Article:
The Battle of Waterloo.
The deaths of six US presidents.
The rise of AdolfHitler.
The deflation of the Japanese bubble economy, the 1997-98
Asian financial crisis and even environmental destruction in the developing world.
In a new Chinese best-seller, Currency Wars , these disparate events spanning two centuries have a single root cause: the control of money issuance through history by the Rothschild banking dynasty.Even today, claims author Song Hongbing, the US Federal Reserve remains apuppet of private banks, which also ultimately owe their allegiance to theubiquitous Rothschilds.Such an over-arching conspiracy theory might matter as little as the manyfetid tracts that can still be found in the west about the gnomes of Zurich and Wall Streets manipulation of global finance.
But in China, which is in the midst of a lengthy debate about opening itsfinancial system under US pressure, the book has become a surprise hit andis being read at senior levels of government and business.â€œSome senior heads of companies have been asking me if this is all true,â€says Ha Jiming, the chief economist of China International Capital Corp, the largest local investment bank.
The book also gives ammunition, however hay-wire, to many in China who argue that Beijing should resist pressure from the US and other countries to allow its currency, the renminbi, to appreciate.
The books publisher, a unit of the state-owned CITIC group, said CurrencyWars had sold nearly 200,000 copies, with an estimated 400,000 extra piratedcopies in circulation as well.Mr Song, an information technology consultant and amateur historian who haslived in the US since 1994 and is now based in Washington, says his interestwas sparked by trying to uncover what lay behind the Asian crisis in 1997.
After he began blogging some of his findings, his friends suggested he finda publisher for a longer work. He professes himself surprised by the books success.I never imagined it could be so hot and that top leaders would be reading it, he says during a book tour in Shanghai. â€œPeople in China are nervous about whatâ€™s going on in financial markets but they donâ€™t know how to handle the real dangers.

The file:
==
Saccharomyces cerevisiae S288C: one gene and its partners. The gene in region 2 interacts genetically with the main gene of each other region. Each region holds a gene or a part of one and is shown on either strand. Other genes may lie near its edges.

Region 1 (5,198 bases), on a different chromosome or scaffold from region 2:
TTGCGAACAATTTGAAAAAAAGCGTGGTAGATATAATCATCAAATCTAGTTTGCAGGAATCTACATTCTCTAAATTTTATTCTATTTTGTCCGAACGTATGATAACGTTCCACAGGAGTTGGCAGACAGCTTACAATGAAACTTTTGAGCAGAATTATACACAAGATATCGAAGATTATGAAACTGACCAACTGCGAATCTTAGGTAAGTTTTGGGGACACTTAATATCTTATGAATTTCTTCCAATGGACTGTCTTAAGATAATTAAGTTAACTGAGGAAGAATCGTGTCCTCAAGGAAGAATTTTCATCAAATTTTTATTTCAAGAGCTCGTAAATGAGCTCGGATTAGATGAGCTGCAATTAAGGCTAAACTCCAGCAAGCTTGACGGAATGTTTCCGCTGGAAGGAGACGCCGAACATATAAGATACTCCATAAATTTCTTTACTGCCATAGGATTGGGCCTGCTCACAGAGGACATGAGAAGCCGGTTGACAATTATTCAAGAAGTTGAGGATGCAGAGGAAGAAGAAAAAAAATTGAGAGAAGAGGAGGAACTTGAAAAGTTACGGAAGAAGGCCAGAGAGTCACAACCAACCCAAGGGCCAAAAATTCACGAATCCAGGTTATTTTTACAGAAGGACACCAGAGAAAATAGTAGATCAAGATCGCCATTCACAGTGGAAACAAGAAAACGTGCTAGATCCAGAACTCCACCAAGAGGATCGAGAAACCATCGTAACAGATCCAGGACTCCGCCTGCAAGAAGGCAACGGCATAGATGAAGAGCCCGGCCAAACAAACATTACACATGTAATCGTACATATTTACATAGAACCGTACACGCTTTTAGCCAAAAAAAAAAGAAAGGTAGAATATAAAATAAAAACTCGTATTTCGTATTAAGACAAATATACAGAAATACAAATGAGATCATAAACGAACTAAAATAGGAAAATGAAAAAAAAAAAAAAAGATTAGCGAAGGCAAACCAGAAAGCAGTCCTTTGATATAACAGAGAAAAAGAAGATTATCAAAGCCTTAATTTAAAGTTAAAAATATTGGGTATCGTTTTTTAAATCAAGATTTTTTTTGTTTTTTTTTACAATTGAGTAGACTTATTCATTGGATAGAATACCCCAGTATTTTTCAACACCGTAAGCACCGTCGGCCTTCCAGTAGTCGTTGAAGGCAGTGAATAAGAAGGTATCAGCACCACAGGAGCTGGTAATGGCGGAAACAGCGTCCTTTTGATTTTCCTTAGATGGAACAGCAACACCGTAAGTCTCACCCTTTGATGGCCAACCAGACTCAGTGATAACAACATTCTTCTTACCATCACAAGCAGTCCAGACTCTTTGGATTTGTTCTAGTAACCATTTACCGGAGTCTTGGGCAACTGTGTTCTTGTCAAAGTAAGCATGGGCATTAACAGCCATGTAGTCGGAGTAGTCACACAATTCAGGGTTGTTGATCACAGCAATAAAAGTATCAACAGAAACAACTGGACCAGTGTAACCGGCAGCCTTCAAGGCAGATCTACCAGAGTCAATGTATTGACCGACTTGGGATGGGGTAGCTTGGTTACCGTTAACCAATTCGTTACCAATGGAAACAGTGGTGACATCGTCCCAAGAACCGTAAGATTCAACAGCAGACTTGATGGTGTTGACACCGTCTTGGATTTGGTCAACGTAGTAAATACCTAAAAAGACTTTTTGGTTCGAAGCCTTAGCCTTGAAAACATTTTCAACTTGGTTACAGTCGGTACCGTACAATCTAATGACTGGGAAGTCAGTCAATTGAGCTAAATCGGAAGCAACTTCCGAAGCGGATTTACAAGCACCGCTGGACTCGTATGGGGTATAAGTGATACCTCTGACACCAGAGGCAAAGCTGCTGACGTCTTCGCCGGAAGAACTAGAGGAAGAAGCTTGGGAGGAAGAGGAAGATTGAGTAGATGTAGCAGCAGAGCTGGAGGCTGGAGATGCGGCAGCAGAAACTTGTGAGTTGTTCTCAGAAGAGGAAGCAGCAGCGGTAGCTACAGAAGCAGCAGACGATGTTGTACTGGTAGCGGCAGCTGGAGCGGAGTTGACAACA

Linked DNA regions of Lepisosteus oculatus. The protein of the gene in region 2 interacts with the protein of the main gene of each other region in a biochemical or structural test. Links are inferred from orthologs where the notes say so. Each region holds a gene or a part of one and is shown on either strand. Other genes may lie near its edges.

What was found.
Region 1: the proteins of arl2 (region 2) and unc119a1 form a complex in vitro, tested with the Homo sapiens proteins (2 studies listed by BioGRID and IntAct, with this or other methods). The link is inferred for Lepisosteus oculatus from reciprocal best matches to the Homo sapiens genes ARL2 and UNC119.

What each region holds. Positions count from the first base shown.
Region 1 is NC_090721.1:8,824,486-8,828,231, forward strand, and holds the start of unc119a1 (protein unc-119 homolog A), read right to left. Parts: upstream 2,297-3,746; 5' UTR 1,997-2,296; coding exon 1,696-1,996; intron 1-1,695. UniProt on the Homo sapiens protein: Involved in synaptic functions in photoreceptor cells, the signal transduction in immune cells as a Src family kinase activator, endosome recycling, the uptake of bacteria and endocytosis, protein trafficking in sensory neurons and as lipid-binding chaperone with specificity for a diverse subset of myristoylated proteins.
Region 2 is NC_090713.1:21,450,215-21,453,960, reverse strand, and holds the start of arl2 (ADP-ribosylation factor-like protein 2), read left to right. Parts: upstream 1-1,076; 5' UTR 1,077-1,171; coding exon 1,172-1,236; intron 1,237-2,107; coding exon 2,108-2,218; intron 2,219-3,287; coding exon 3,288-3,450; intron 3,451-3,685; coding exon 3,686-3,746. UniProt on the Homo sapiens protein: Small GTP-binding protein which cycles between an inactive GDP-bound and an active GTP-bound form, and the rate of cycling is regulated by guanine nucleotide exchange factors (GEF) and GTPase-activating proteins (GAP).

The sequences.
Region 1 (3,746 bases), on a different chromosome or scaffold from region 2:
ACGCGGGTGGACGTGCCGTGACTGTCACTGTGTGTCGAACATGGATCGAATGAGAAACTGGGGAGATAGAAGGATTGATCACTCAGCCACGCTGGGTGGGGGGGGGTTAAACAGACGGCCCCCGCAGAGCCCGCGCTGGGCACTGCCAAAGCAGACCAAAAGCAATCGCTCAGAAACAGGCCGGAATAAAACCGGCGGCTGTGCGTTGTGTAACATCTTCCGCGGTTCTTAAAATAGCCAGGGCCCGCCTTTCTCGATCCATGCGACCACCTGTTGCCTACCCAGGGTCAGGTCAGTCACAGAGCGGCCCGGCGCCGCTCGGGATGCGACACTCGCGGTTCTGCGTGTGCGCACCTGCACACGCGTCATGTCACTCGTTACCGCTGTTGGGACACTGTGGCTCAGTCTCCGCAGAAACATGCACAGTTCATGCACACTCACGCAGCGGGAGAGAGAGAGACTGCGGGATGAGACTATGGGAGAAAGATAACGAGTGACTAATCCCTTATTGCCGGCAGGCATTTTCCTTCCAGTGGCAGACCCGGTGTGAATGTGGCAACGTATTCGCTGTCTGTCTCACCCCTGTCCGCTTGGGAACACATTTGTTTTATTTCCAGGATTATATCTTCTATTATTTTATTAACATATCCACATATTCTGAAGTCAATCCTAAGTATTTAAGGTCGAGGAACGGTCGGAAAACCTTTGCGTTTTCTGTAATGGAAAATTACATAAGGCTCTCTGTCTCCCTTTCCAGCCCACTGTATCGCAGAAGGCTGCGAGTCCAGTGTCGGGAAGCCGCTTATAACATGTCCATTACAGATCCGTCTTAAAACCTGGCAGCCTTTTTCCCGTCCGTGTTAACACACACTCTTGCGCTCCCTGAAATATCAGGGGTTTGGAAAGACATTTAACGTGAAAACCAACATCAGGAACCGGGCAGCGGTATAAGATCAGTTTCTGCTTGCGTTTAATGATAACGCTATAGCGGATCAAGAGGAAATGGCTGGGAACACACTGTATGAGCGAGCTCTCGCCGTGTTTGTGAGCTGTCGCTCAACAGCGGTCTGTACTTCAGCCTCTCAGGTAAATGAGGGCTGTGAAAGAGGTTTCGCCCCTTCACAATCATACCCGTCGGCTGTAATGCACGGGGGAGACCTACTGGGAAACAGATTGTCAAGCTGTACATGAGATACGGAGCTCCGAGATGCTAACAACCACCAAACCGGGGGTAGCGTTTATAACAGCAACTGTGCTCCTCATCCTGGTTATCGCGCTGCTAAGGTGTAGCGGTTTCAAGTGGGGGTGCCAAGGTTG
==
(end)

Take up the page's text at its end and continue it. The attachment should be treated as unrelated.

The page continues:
This book gives them some ideas.â€The thing that most shocked him, he says, was his â€œdiscoveryâ€ that the Fedis a privately owned and run bank. I just never imagined a central bankcould be a private body, he says.
The Fed does describe itself as an unusual mixture of public and private elements. While its seven governors are all appointed by the US president,private banks do hold shares in its 12 regional reserve banks.But Mr Song ignores the governmentâ€™s role and argues that the Fedâ€™s keyfunctions are ultimately controlled by five private banks, such as Citibank,all of which have maintained a â€œclose relationshipâ€ with the Rothschilds.
Mr Song is defensive about his focus on the Rothschilds and what the book depicts as their Jewish clannishness.The Chinese people think that the Jews are smart and rich, so we shouldlearn from them, he says.Even me, I think they are really smart, maybe the smartest people on earth.Jon Benjamin, chief executive of the Board of Deputies of British Jews, is not impressed.
The Chinese have the highest regard for what they see as Jewish intellectual and commercial acumen, with little or no concurrentculture of antisemitism. This claim, however, plays to the most discreditedand outmoded canards surrounding Jews and their influence. That it should gain currency in the worlds most important emerging economy is a greatconcern.â€
The book has been ridiculed in internet postings in China, for exaggerating the lingering influence of the Rothschilds and being a re-write of existing conspiracy theories in the west.
Mr Ha puts the books popularity down to the decade-long stagnation in Japan and the Asian financial crisis, which he says had a profound impact on manyChinese policymakers.
Such officials remain deeply suspicious of advice from western countries to open up the financial system and float the currency. They think it is just a new way of looting developing countries, Mr Ha says.
Mr Song himself has been commissioned to write a number of new books to capitalise on his success, on the yen, the euro and also on Chinas financial system.
But in conversation, he sounds hesitant about the line his future tomes might take. This book may be totally wrong, so before the next one, I have to make sure my understanding is right, he says.Before this book, I was a nobody, so I could say anything I liked, but nowthe situation has changed. The Financial Times Limited 2007